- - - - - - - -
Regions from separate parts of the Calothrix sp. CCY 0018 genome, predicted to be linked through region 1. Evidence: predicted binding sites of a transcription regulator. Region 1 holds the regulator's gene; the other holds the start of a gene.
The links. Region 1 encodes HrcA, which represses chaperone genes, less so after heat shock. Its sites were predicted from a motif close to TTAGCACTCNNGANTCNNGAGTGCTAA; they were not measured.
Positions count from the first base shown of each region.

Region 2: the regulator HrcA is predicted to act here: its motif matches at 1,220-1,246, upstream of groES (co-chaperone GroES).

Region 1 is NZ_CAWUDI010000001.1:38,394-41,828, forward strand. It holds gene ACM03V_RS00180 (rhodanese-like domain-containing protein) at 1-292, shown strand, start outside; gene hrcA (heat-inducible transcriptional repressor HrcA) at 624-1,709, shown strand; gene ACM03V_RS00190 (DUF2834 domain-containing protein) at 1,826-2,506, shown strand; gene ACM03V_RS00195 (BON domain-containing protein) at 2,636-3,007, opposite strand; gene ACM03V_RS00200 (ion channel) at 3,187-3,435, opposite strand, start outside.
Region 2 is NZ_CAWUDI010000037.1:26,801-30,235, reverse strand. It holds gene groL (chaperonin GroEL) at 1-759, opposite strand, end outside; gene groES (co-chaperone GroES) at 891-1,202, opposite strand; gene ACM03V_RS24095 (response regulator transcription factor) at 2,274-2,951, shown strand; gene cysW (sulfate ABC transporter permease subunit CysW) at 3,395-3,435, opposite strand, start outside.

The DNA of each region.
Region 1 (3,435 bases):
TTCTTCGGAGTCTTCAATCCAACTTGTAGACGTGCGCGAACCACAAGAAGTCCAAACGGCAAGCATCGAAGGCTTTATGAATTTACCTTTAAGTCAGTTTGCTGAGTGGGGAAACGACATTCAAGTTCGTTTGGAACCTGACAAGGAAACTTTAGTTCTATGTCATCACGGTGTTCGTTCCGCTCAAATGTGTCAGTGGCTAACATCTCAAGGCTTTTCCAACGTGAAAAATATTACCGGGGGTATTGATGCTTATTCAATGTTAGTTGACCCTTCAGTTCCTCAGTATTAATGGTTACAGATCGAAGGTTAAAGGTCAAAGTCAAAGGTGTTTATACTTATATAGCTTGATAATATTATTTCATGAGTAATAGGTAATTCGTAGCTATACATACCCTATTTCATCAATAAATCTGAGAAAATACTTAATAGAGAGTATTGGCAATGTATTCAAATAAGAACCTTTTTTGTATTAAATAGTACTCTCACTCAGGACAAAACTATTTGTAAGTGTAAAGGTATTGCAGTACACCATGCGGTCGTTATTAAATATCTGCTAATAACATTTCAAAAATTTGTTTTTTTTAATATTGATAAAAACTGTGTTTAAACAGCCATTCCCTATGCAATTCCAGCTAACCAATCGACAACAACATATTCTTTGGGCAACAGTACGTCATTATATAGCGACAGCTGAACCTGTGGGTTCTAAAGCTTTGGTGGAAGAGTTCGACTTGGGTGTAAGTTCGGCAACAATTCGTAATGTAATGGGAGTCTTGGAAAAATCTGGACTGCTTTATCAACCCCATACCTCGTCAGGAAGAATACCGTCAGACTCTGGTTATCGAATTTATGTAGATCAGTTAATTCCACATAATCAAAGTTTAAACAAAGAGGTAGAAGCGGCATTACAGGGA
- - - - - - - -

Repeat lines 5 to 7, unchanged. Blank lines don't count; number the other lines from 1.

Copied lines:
Region 1 is NZ_CAWUDI010000001.1:38,394-41,828, forward strand. It holds gene ACM03V_RS00180 (rhodanese-like domain-containing protein) at 1-292, shown strand, start outside; gene hrcA (heat-inducible transcriptional repressor HrcA) at 624-1,709, shown strand; gene ACM03V_RS00190 (DUF2834 domain-containing protein) at 1,826-2,506, shown strand; gene ACM03V_RS00195 (BON domain-containing protein) at 2,636-3,007, opposite strand; gene ACM03V_RS00200 (ion channel) at 3,187-3,435, opposite strand, start outside.
Region 2 is NZ_CAWUDI010000037.1:26,801-30,235, reverse strand. It holds gene groL (chaperonin GroEL) at 1-759, opposite strand, end outside; gene groES (co-chaperone GroES) at 891-1,202, opposite strand; gene ACM03V_RS24095 (response regulator transcription factor) at 2,274-2,951, shown strand; gene cysW (sulfate ABC transporter permease subunit CysW) at 3,395-3,435, opposite strand, start outside.

The DNA of each region.